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Thorn-Clarke Shotfire Ridge Shiraz 2011

Syrah/Shiraz from Barossa Valley, Barossa, Australia
  • RP90
14.5% ABV
  • W&S92
  • WS90
  • JH95
  • WS90
  • JH92
  • RP90
  • WE90
  • WS90
  • RP90
  • RP92
  • WS93
  • RP94
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14.5% ABV

Winemaker Notes

Red/purple in color. A lifted nose of clean blackberry fruit accompanied by cedar wood characters, the oak elements are complex and layered with mocha and spices. The palate shows sweet fruit characters dominated by blackberry and plum, complimented by sweet Indian spices. The sweet fruit characters are balanced by interesting savory elements adding to the complexity. The mid-weight palate is complimented by fine-grained tannins and great length of savory fruit and oak.

Critical Acclaim

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RP 90
Robert Parker's Wine Advocate
The outstanding 2011 Shotfire Shiraz (aged 14-16 months in American and French hogsheads) delivers considerable value and flavor authority. Its deep ruby/purple color is accompanied by notes of blackberries, black currants, licorice, graphite and subtle barbecue smoke. Rich, fleshy and dense, it is best consumed over the next 3-4 years
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Thorn-Clarke

Thorn-Clarke

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Thorn-Clarke, Barossa Valley, Barossa, Australia
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The Thorn-Clarke family already has a long history in the Barossa - six generations of involvement in the region's world famous wine industry. The name Thorn-Clarke derives literally from the relationship between two long time Barossa families. The winery owners are David and Cheryl Clarke (nee Thorn) and their son Sam is manager of the winery. Cheryl's brother, David Thorn manages the Mount Crawford and Kabininge vineyards for Thorn-Clarke Wines. Her father Ron Thorn has one of the oldest Shiraz vineyards in Australia and possibly the world on the Thorn family property 'Clifton' outside of Angaston. Earliest records show this old vineyard was in existence in 1854.

Husband and wife, David and Cheryl Clarke both have deep family roots in the Barossa. Cheryl Clarke's family, the Thorn's, have been grape growers in the Barossa since the 1870's.

David Clarke's family were pioneers in the Barossa as well but most famously in the mining of gold from the Barossa Goldfields. One of his ancestors was James Goddard who was the responsible for opening the Lady Alice gold mine in the Barossa goldfields and which was the largest gold mine in South Australia at the time. It has been David's love of the wine industry that saw the planting of the Kabininge vineyard outside of Tanunda in 1987. The planting of the Kabininge vineyard represented the start of a deeper involvement by the family in the Barossa wine industry.

Barossa Valley

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Historically and presently the most important wine-producing region of Australia, the Barossa Valley is set in South Australia, where more than half of the country’s wine is made. Because the climate is very hot and dry, vineyard managers must be careful so that grapes do not become overripe.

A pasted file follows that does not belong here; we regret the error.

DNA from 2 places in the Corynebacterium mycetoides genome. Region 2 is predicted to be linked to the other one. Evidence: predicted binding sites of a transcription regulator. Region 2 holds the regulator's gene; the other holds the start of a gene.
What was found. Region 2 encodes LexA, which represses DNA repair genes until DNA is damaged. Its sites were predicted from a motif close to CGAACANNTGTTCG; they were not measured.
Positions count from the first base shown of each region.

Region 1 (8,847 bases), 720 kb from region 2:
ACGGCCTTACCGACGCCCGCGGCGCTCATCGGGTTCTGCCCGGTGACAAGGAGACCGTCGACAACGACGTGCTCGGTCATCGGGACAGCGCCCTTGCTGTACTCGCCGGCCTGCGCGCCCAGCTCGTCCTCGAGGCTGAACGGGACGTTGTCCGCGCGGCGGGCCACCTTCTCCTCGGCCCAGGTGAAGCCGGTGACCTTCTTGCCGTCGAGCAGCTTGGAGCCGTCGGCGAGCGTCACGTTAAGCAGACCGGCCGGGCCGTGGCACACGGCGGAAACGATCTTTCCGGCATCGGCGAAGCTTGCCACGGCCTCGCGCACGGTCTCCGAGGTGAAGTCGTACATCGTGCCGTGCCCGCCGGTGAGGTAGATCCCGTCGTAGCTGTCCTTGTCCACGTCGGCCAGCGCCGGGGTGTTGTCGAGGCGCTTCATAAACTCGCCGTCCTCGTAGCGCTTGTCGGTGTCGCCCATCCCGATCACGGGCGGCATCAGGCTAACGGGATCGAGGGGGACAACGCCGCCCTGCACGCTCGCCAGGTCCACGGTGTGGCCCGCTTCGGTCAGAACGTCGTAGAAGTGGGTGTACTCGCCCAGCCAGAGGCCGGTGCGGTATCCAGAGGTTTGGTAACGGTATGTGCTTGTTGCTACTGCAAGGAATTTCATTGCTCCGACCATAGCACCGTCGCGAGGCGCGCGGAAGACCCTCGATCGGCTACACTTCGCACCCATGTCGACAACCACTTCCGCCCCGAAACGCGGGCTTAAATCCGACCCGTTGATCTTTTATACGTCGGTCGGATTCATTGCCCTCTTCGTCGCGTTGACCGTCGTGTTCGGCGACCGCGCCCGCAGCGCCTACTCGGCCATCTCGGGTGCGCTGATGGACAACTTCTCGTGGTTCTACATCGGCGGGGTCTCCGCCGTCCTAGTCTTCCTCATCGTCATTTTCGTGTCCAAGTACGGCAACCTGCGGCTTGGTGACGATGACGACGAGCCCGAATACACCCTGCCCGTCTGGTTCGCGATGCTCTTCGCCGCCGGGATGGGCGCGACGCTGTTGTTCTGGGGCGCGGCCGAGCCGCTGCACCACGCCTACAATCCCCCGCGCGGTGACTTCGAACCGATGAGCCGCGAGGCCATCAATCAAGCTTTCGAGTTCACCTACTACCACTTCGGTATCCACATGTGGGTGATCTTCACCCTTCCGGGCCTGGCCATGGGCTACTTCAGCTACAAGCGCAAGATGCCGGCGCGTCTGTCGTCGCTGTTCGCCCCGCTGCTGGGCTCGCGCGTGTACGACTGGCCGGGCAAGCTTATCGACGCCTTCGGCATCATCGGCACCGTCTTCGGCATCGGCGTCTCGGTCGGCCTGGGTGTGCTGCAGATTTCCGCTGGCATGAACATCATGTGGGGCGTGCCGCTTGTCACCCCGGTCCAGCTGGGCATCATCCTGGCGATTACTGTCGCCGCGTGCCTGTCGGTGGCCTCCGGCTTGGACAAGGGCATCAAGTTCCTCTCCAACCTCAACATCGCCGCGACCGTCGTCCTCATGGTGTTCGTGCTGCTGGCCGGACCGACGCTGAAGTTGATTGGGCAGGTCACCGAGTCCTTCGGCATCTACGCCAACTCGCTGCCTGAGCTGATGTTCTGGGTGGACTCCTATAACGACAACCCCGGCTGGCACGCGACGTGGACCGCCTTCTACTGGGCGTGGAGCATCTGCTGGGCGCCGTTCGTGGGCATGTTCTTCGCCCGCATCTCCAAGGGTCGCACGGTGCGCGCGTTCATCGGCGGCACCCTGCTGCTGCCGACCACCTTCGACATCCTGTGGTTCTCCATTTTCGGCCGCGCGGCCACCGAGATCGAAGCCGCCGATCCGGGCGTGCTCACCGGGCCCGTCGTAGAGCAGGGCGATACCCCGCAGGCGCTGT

The intense heat is ideal for plush, bold reds, particularly Rhône blends featuring Shiraz, Grenache, and Mataro (Mourvèdre). White grapes can produce crisp, fresh wines from Riesling, Chardonnay, and Semillon if they are planted at higher altitudes.

Most of Australia’s largest wine producers are based here and Shiraz plantings date back as far as 1860. Many of them are dry farmed and bush trained, still offering less than one ton per acre of inky, purple juice.

Syrah/Shiraz

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Marked by unmistakable aromatics, a savory palate, and an elegant texture, Syrah is capable of producing fascinatingly complex and long-lived wines with a stunning purple hue. Native to the Northern Rhône, Syrah’s best examples are found in Hermitage and Côte-Rôtie. It is also an important component of the GSM blends of the Southern Rhône and beyond, alongside Grenache and Mourvèdre. Both varietal Syrah and GSM blends are common in Australia and California and are gaining popularity in Washington State. In Australia, Syrah is known by the synonym Shiraz, which tends to indicate a bolder, fruit-driven style of wine, and is occasionally blended with Cabernet Sauvignon for added depth and structure.

In the Glass

At its best, Syrah shows aromas and flavors of purple fruits, fragrant violets, baking spice, white pepper, smoke, and even bacon fat. Many examples from California aim to recreate this savory style, while others focus more on concentrated fruit flavors. In Australia, under the name Shiraz, it shines as that country’s unofficial signature red grape, producing deep, dark, intense, and often jammy reds.

Perfect Pairings

Cool-climate Syrah, with its peppery spices, is a natural match with flavorful Moroccan-spiced lamb dishes, where the spice is more about flavor than heat. With Australian Shiraz, grown in warmer regions, heavy meat dishes with abundant protein and fat are a necessity to match the intensity of the wine.

Sommelier Secret

Due to the success of Australian “Shiraz,” this synonym for Syrah has been adopted by winemakers throughout the world. If the label says “Shiraz,” you can typically expect a plush, fruity, and potent wine made in the Australian style. New World "Syrah" will generally more closely resemble the French style.

AIC901015_2011 Item# 128819